The same courts routinely conduct likelihood-of-confusion analysis without mentioning the Rogers test when trademarks are used to designate a source. The Second Circuit has made it clear that the Rogers test does not apply in this context. For example, the court held that an offshoot political group's use of the trademark "United We Stand America" did not qualify for Rogers’ protection because it was a source identifier. Similarly, the Second Circuit rejected a motorcycle mechanic's view that his changed version of Harley Davidson's logo was an expressive parody entitled to Rogers' protection. The court acknowledged the humorous message conveyed by the adapted logo but considered it a quintessential trademark used to brand the mechanic's business with images like Harley-Davidson's.

The Rogers test has always been limited to cases of "non-trademark uses" where the mark is not used to indicate the source of the product. In a case involving pet perfumes named Timmy Holedigger, the court declined to apply the Rogers test because the defendant was using the mark for source identification and potentially trading on the trademark owner's goodwill. Even if the defendant was also making an expressive comment or parodying a different product, they were still making trademark use of another's mark. Additionally, they had to meet the usual likelihood of confusion standard for infringement.

The Lanham Act defines trademarks as source identifiers that distinguish goods from those made or sold by others. The cardinal sin under trademark law is to confuse consumers about the source of goods. This confusion will likely occur when someone uses another's trademark as a source identifier. The Rogers test, which offers an escape from the likelihood-of-confusion inquiry, has no proper application. The Ninth Circuit's view that expressive content automatically entitles a mark to Rogers' protection is wrong. Trademarks often have expressive content, but that does not mean they should automatically be protected under the Rogers test.

The Ninth Circuit was mistaken in believing that the First Amendment required trademark law to account for the public's interest in free expression. Trademark rights play well with the First Amendment when a trademark is a source identifier, as protecting consumers and trademark owners from confusion is a substantial interest. The trademark law generally prevails over the First Amendment when another's trademark is used without permission for source identification. In these cases, the likelihood-of-confusion inquiry is enough to address the interest in free expression.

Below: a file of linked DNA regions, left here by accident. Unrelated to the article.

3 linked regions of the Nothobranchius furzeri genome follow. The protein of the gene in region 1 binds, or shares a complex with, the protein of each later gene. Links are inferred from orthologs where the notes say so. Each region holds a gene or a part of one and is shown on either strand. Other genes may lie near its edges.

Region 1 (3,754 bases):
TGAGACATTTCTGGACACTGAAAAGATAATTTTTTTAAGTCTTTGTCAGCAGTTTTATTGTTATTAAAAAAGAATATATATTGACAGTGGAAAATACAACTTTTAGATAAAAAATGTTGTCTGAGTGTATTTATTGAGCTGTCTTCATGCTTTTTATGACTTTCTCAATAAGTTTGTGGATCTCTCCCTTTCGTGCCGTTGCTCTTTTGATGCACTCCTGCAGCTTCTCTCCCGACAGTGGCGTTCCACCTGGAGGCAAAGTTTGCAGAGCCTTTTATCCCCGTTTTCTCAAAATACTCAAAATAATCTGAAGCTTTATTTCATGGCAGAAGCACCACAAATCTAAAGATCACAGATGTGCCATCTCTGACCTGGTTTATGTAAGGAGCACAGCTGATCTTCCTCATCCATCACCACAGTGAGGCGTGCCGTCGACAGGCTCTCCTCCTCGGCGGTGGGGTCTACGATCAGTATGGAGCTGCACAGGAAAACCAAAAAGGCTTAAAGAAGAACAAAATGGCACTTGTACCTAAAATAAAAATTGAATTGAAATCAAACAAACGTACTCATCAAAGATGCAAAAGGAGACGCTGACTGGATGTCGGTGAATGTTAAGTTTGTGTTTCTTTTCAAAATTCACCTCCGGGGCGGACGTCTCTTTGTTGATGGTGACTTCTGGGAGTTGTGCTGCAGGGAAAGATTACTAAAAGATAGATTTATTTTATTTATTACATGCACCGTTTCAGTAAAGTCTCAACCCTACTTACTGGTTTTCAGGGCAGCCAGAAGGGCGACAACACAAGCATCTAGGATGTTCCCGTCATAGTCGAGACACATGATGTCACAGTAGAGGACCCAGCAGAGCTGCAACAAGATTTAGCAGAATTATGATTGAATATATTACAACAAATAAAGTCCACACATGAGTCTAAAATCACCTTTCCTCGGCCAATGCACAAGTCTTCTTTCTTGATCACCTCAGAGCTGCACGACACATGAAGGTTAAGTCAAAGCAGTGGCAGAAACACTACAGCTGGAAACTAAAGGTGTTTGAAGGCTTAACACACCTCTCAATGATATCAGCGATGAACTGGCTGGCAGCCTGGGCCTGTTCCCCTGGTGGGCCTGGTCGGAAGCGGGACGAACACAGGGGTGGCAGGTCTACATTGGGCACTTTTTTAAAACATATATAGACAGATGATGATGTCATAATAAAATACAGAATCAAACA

The District Court correctly held that “VIP uses its Bad Spaniels trademark and trade dress as source identifiers of its dog toy.” See App. to Pet. for Cert. 105a. VIP conceded that point below. Here, VIP alleged that it both “own[s] and “use[s]” the “‘Bad Spaniels’ trademark and trade dress for its durable rubber squeaky novelty dog toy.” App. 3, 11. The company thus represented in this very suit that the mark and dress, although not registered, are used to “identify and distinguish [VIP's] goods” and to “indicate [their] source.” § 1127. Registration of marks is optional. The District Court correctly held that VIP uses the "Bad Spaniels" trademark and trade dress as source identifiers for its dog toy. VIP has consistently argued in court that it owns and uses the mark and dress to identify and distinguish its goods. So, the only question is whether the Bad Spaniels marks are likely to confuse consumers. While a parody can influence the likelihood of confusion analysis, VIP's effort to ridicule Jack Daniel's does not justify using the Rogers test. The issue is remanded to the courts below for further consideration.

The Court’s second question concerns Jack Daniel's claim of dilution by tarnishment. The Ninth Circuit dismissed the claim based on the Lanham Act's exclusion of "any noncommercial use of a mark." However, the Ninth Circuit's view, which exempts every parody or humorous commentary, is wrong. The fair-use provision specifically covers parody, criticism, and commentary, but not when used as a designating source for one's goods or services. The Ninth Circuit's expansive view of the "noncommercial use" exclusion nullifies Congress' limit on the fair-use exclusion. This contradicts Congress' judgment on when parody and criticism are excluded from dilution liability.

The Court’s opinion is limited in scope. The court did not determine the appropriateness of the Rogers test or the extent of the "noncommercial use" exclusion. As for infringement, the Court held that the Rogers test does not apply when a mark is a mark. As for dilution, the Court determined that the noncommercial exclusion does not protect parody or commentary when it serves as a source identifier. Both of the Court’s holdings depended on whether the mark served a source-designation function. The Lanham Act emphasizes the importance of consumers identifying the source of goods.